and other updates from Appalachia
The trial for Squirrel, one of the treesitters from Coal River Mountain campaign featured in the last Earth First! Journal (Mabon 2011 issue), is scheduled at 9:30AM on February 9th in the Raleigh County Magistrate Courthouse in Beckley, West Virginia. The other sitter, Becks, had their pre-trial postponed and is still awaiting a trial date.
In other updates from the good folks at RAMPS: “Finally, we have a campaign space! We welcome you to come live and work with us in our cozy one-room cabin in the woods of Pax, WV. We’re completely off the grid! The cabin boasts solar panels that provide our electricity, a woodstove that burns salvaged wood for heat, and a spring where we can collect drinking water.” Because our home sits right on a pond and is surrounded by streams, we hear the constant tinkling of flowing water. Out back, on a hillside covered in clubmoss, we’ve got two heated tents with more bed space—so come join us and fill them up!
Permits and Opposition: Arch coal is once again attempting to expand its left fork permit by applying for an addition that would bring the edge of the permitted area right up to the boundary of the battlefield. Send in your comments to oppose this this permit before February 2! Here is a sample letter.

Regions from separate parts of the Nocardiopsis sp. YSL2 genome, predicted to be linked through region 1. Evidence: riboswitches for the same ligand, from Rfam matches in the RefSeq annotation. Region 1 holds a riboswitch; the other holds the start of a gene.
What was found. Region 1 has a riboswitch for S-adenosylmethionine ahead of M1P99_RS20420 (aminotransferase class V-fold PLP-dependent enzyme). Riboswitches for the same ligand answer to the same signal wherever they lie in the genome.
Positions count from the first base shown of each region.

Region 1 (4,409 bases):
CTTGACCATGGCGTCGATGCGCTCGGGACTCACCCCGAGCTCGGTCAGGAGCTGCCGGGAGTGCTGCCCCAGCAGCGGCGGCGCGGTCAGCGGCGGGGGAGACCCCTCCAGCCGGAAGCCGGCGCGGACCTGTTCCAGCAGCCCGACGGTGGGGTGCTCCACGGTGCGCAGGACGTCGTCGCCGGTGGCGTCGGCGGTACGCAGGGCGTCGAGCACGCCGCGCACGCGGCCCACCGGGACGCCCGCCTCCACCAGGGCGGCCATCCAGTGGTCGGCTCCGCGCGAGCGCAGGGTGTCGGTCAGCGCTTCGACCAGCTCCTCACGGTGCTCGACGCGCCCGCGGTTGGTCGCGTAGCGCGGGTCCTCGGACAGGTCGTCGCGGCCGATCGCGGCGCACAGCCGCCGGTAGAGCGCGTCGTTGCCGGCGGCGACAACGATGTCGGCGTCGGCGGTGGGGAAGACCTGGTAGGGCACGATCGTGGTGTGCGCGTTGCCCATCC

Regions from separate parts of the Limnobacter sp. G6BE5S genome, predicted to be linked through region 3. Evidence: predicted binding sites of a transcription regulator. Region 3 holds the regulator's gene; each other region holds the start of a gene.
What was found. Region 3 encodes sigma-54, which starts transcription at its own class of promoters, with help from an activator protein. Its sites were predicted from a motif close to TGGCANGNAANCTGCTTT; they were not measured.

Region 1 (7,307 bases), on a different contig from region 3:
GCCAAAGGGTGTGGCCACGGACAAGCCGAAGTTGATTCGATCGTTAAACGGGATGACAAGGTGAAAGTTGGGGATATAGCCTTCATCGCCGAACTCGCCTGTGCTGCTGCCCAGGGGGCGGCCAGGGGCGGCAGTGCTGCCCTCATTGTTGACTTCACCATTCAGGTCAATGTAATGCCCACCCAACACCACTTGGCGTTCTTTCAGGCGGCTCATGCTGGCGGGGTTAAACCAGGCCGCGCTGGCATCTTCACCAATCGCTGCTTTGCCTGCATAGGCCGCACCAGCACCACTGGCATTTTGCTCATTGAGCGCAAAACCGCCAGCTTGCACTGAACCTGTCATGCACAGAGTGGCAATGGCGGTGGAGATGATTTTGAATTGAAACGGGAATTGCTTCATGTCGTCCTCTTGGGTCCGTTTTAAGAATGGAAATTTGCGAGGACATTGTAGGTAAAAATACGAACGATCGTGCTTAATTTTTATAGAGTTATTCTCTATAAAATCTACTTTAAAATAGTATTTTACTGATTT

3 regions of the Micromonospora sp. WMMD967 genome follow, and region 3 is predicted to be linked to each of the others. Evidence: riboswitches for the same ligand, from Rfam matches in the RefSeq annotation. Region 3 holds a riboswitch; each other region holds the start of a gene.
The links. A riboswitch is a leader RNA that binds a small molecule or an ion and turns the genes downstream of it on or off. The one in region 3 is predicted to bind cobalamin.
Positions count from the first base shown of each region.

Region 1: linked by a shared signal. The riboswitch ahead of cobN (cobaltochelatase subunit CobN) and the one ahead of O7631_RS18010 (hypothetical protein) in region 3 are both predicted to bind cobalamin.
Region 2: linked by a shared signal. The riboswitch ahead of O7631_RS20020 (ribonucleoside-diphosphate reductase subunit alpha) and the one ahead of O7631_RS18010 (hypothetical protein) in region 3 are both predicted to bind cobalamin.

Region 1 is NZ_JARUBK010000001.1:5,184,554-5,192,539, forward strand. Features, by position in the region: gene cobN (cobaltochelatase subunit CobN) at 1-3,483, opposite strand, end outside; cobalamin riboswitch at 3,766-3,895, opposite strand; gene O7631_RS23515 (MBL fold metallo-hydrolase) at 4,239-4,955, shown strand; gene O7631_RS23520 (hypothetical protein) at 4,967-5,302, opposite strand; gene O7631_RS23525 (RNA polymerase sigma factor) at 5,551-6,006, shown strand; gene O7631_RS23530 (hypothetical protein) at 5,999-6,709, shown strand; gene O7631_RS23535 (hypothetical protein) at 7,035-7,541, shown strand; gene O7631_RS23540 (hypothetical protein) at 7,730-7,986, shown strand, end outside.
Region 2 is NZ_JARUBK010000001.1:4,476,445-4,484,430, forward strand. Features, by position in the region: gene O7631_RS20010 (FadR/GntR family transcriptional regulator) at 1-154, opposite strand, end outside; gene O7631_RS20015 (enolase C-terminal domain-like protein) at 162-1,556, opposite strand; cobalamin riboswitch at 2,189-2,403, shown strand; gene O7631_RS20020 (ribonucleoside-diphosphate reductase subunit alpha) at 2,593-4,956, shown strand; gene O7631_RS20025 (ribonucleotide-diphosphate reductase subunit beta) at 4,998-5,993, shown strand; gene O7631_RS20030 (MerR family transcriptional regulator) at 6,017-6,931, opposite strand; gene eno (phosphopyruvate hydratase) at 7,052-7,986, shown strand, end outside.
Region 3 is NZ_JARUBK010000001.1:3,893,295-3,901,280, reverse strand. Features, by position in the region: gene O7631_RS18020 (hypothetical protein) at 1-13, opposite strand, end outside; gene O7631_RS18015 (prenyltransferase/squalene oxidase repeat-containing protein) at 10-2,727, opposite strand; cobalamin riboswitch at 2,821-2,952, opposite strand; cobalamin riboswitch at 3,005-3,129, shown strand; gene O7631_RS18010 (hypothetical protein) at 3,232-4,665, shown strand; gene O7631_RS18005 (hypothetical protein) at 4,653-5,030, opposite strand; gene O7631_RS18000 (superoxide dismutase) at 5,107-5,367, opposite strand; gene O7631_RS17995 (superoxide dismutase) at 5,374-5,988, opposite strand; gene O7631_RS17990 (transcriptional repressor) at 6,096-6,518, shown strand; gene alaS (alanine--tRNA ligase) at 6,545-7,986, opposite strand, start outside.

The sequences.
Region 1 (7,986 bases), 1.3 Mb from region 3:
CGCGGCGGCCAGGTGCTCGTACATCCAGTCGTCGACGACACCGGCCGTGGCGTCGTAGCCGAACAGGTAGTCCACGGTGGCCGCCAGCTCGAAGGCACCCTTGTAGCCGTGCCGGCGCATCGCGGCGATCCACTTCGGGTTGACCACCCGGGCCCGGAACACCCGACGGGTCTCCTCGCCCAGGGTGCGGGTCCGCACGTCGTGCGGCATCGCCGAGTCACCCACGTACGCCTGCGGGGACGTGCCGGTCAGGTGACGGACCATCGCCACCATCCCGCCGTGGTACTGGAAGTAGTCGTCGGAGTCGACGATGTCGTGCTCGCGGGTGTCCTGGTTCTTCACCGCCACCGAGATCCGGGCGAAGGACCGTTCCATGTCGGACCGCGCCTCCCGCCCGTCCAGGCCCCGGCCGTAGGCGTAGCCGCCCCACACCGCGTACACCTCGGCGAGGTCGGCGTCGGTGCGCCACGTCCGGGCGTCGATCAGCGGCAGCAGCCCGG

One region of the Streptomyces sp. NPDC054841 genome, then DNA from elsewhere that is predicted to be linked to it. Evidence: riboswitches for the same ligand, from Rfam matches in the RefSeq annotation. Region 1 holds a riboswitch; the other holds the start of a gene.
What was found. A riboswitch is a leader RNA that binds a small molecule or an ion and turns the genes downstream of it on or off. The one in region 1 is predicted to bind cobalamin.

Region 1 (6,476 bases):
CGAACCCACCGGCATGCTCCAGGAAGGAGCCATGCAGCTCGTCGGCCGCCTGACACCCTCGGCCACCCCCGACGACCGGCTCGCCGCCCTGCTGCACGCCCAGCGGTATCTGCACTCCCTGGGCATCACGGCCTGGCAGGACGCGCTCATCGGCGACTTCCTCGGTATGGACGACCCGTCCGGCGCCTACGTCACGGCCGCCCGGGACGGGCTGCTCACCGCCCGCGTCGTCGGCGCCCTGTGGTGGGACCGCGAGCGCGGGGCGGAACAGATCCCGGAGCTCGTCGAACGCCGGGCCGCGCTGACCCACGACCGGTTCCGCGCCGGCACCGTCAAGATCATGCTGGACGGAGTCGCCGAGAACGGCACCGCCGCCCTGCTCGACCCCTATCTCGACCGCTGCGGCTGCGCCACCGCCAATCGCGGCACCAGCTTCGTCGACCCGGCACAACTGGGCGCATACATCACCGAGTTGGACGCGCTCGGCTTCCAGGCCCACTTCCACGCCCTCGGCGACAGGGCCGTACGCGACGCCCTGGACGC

On January 18th, Patriot Coal Company lost a lawsuit over selenium discharge from three of its mountaintop removal sites. The environmental organizations that sued Patriot took a settlement that will force Patriot to pay for the cleanup of the selenium, a process estimated to cost hundreds of millions of dollars.
Debbie Jarrell and Amber Whittington have appealed the “Collins Fork Remediation Project,” a 250-acre surface mining permit on Coal River Mountain that includes a valley fill. The hearing for the appeal with the Surface Mine Board has been scheduled for this Valentines Day.
On January 24th, the DEP released a contracted study that claims that no link can be made between the polluted water in Prenter, WV, and the mining activity and slurry injections above that community. They claim, based on a one-time water test from 33 wells, that the hydrology of the area did not allow for pollution from mining activity above and that only one of the wells exceeded primary drinking water standards. This study directly contradicts a June, 2011 study that found that leaching coal slurry was migrating into the wells of homes below, and presents yet one more example of the DEP cranking out questionable science to support the coal industry. (more information at here)